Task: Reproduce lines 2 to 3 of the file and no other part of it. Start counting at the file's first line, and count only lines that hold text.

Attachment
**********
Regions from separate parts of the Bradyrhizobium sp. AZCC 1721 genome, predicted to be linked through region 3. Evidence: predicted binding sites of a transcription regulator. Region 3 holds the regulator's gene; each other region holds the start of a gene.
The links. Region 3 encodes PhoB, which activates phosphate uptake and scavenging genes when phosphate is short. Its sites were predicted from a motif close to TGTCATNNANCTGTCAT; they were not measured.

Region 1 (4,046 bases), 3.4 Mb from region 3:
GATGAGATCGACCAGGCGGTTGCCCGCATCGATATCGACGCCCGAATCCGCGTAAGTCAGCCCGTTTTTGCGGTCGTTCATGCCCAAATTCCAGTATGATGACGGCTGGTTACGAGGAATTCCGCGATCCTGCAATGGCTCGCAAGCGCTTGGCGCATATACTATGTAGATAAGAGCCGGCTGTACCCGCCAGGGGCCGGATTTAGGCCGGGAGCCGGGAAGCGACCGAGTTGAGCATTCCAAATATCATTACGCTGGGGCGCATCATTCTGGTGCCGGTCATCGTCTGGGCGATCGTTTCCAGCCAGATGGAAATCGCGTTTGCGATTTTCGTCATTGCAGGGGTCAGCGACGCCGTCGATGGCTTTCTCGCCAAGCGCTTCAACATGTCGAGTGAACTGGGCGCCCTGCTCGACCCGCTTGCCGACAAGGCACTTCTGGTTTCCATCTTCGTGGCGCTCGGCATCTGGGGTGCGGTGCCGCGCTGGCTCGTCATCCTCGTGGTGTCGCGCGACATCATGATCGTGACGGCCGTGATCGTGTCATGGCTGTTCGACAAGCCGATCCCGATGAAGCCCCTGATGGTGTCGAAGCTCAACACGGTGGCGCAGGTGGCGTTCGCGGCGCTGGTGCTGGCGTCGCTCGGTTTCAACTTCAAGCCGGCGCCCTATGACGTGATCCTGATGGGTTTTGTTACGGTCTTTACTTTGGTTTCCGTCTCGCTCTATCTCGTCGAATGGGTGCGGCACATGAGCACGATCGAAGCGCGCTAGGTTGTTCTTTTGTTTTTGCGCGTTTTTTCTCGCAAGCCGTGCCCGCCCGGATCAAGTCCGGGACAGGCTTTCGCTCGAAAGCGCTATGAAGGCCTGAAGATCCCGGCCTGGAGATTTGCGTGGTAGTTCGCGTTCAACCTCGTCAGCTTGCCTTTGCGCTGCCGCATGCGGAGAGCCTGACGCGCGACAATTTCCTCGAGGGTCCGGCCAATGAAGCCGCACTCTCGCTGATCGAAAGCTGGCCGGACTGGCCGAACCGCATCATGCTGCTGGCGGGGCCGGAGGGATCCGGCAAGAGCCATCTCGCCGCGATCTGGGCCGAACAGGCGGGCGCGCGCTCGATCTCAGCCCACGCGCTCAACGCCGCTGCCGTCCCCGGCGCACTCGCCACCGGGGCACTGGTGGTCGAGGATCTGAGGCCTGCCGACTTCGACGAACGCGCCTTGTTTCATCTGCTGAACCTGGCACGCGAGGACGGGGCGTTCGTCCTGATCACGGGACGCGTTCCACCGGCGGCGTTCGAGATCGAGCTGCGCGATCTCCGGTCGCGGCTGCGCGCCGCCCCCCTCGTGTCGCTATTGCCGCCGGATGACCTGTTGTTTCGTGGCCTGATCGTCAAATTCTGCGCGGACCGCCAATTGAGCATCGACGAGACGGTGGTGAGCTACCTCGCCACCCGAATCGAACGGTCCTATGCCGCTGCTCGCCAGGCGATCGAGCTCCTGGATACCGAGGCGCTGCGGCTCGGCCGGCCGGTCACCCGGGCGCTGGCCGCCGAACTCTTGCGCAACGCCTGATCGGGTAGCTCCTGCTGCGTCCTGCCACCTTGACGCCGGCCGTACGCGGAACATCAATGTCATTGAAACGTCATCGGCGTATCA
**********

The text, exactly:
The links. Region 3 encodes PhoB, which activates phosphate uptake and scavenging genes when phosphate is short. Its sites were predicted from a motif close to TGTCATNNANCTGTCAT; they were not measured.

Region 1 (4,046 bases), 3.4 Mb from region 3: